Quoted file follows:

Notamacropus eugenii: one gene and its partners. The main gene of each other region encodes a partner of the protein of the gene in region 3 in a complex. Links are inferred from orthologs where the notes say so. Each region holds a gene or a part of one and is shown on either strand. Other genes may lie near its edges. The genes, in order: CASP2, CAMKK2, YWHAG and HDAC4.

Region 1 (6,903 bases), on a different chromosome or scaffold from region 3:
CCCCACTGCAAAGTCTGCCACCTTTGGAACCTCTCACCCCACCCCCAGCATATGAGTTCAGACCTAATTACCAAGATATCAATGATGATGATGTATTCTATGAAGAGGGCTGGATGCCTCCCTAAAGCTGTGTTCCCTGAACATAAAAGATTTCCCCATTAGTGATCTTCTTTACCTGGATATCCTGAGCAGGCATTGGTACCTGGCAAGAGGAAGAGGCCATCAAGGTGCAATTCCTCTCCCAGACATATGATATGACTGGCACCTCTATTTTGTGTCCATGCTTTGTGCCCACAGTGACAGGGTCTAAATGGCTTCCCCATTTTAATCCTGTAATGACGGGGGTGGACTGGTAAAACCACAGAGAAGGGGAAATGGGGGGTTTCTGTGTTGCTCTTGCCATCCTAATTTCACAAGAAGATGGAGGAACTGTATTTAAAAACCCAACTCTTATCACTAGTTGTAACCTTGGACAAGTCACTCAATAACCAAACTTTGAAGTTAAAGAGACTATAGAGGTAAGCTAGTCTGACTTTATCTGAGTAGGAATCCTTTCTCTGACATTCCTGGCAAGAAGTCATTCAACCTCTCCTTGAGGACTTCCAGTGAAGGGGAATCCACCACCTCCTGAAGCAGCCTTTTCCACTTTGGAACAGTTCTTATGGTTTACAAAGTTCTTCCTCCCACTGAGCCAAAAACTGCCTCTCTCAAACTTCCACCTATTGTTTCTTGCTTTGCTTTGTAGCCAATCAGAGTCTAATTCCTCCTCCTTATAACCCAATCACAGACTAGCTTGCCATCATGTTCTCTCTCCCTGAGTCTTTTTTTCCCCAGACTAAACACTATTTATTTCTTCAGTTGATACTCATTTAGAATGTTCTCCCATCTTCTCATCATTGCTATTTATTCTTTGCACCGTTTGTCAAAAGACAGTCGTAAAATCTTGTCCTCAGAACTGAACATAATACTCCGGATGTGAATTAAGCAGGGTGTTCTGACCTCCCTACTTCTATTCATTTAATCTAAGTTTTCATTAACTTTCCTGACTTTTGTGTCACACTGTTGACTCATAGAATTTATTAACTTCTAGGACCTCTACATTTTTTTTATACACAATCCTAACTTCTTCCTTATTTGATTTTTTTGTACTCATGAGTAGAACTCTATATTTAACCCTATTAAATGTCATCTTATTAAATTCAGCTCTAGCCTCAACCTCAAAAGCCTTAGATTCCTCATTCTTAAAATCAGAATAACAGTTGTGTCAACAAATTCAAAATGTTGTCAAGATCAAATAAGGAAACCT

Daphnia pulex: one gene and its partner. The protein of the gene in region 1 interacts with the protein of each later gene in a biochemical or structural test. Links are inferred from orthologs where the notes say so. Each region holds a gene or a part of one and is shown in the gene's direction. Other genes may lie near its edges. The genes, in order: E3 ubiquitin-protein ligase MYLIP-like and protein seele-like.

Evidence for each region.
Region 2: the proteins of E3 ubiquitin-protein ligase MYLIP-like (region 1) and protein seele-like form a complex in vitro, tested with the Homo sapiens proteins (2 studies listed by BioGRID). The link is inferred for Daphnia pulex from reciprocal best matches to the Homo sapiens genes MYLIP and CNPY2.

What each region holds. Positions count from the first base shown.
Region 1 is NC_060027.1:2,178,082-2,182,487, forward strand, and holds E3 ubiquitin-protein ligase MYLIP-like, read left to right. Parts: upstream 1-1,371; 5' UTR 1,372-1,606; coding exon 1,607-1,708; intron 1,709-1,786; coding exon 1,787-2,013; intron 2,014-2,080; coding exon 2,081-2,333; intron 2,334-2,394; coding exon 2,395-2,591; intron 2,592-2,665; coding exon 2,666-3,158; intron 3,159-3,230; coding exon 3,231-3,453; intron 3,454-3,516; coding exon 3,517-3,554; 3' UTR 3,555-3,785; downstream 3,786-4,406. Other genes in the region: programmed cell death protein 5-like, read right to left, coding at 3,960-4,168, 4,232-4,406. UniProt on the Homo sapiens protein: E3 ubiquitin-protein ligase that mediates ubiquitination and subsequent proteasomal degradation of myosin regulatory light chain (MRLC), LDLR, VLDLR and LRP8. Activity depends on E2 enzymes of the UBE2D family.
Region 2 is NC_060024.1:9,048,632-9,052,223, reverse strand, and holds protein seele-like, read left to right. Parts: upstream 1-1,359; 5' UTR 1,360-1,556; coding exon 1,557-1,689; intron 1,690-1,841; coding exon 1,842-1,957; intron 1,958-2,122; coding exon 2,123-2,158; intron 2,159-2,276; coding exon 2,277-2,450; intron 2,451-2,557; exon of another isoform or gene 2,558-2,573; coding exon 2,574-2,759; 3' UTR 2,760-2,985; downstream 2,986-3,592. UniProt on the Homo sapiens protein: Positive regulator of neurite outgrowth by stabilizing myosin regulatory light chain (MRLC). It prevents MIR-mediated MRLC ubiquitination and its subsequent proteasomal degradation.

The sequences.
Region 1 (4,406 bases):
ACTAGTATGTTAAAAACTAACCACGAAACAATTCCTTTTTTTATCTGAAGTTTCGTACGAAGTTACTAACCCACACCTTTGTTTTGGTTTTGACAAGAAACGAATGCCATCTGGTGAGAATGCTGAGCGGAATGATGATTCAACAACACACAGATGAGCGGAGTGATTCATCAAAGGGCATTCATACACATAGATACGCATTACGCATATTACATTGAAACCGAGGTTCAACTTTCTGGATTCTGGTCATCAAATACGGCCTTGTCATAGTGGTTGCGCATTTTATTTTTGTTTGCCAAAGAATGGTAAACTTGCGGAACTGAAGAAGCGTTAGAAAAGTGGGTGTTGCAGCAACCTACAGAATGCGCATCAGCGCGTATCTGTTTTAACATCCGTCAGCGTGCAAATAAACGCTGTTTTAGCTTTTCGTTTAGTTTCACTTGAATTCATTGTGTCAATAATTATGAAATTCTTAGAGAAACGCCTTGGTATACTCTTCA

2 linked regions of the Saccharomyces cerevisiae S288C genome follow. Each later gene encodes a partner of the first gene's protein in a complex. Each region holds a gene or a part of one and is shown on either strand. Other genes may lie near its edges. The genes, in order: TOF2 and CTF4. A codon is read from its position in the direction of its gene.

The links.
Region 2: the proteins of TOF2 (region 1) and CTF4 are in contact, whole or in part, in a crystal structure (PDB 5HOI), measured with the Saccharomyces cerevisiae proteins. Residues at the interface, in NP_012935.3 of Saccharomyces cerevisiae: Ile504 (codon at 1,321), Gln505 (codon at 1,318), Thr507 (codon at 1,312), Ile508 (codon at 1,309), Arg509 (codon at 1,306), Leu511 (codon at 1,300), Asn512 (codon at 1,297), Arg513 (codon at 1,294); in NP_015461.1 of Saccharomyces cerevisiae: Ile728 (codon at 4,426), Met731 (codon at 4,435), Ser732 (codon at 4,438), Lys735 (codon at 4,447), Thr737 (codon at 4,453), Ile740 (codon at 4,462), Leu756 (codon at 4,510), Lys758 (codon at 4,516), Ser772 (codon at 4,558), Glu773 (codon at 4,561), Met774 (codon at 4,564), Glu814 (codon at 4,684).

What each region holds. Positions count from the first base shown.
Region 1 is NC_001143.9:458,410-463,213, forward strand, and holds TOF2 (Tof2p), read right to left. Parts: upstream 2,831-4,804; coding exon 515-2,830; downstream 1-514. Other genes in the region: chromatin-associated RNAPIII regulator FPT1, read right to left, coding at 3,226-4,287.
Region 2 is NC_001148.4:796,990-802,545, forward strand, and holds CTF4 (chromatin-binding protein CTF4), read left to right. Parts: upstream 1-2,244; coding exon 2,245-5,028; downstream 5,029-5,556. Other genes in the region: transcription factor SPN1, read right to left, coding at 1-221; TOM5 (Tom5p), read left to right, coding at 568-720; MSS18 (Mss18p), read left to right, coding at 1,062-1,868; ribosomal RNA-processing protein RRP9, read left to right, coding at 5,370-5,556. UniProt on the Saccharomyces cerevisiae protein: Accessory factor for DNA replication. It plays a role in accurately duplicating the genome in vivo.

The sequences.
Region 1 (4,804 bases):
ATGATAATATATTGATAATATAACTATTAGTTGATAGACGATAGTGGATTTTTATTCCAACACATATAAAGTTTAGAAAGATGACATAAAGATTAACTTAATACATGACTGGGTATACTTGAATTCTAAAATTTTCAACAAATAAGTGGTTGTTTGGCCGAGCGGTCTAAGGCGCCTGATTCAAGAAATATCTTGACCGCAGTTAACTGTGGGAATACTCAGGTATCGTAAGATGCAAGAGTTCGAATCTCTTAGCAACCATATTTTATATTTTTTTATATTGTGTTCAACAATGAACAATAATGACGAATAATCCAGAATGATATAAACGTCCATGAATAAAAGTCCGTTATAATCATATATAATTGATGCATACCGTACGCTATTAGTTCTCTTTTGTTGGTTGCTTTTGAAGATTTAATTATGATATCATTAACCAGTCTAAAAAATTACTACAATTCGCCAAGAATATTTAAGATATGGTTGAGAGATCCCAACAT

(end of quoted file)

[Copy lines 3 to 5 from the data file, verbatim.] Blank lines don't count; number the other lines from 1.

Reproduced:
CCCCACTGCAAAGTCTGCCACCTTTGGAACCTCTCACCCCACCCCCAGCATATGAGTTCAGACCTAATTACCAAGATATCAATGATGATGATGTATTCTATGAAGAGGGCTGGATGCCTCCCTAAAGCTGTGTTCCCTGAACATAAAAGATTTCCCCATTAGTGATCTTCTTTACCTGGATATCCTGAGCAGGCATTGGTACCTGGCAAGAGGAAGAGGCCATCAAGGTGCAATTCCTCTCCCAGACATATGATATGACTGGCACCTCTATTTTGTGTCCATGCTTTGTGCCCACAGTGACAGGGTCTAAATGGCTTCCCCATTTTAATCCTGTAATGACGGGGGTGGACTGGTAAAACCACAGAGAAGGGGAAATGGGGGGTTTCTGTGTTGCTCTTGCCATCCTAATTTCACAAGAAGATGGAGGAACTGTATTTAAAAACCCAACTCTTATCACTAGTTGTAACCTTGGACAAGTCACTCAATAACCAAACTTTGAAGTTAAAGAGACTATAGAGGTAAGCTAGTCTGACTTTATCTGAGTAGGAATCCTTTCTCTGACATTCCTGGCAAGAAGTCATTCAACCTCTCCTTGAGGACTTCCAGTGAAGGGGAATCCACCACCTCCTGAAGCAGCCTTTTCCACTTTGGAACAGTTCTTATGGTTTACAAAGTTCTTCCTCCCACTGAGCCAAAAACTGCCTCTCTCAAACTTCCACCTATTGTTTCTTGCTTTGCTTTGTAGCCAATCAGAGTCTAATTCCTCCTCCTTATAACCCAATCACAGACTAGCTTGCCATCATGTTCTCTCTCCCTGAGTCTTTTTTTCCCCAGACTAAACACTATTTATTTCTTCAGTTGATACTCATTTAGAATGTTCTCCCATCTTCTCATCATTGCTATTTATTCTTTGCACCGTTTGTCAAAAGACAGTCGTAAAATCTTGTCCTCAGAACTGAACATAATACTCCGGATGTGAATTAAGCAGGGTGTTCTGACCTCCCTACTTCTATTCATTTAATCTAAGTTTTCATTAACTTTCCTGACTTTTGTGTCACACTGTTGACTCATAGAATTTATTAACTTCTAGGACCTCTACATTTTTTTTATACACAATCCTAACTTCTTCCTTATTTGATTTTTTTGTACTCATGAGTAGAACTCTATATTTAACCCTATTAAATGTCATCTTATTAAATTCAGCTCTAGCCTCAACCTCAAAAGCCTTAGATTCCTCATTCTTAAAATCAGAATAACAGTTGTGTCAACAAATTCAAAATGTTGTCAAGATCAAATAAGGAAACCT

Daphnia pulex: one gene and its partner. The protein of the gene in region 1 interacts with the protein of each later gene in a biochemical or structural test. Links are inferred from orthologs where the notes say so. Each region holds a gene or a part of one and is shown in the gene's direction. Other genes may lie near its edges. The genes, in order: E3 ubiquitin-protein ligase MYLIP-like and protein seele-like.

Evidence for each region.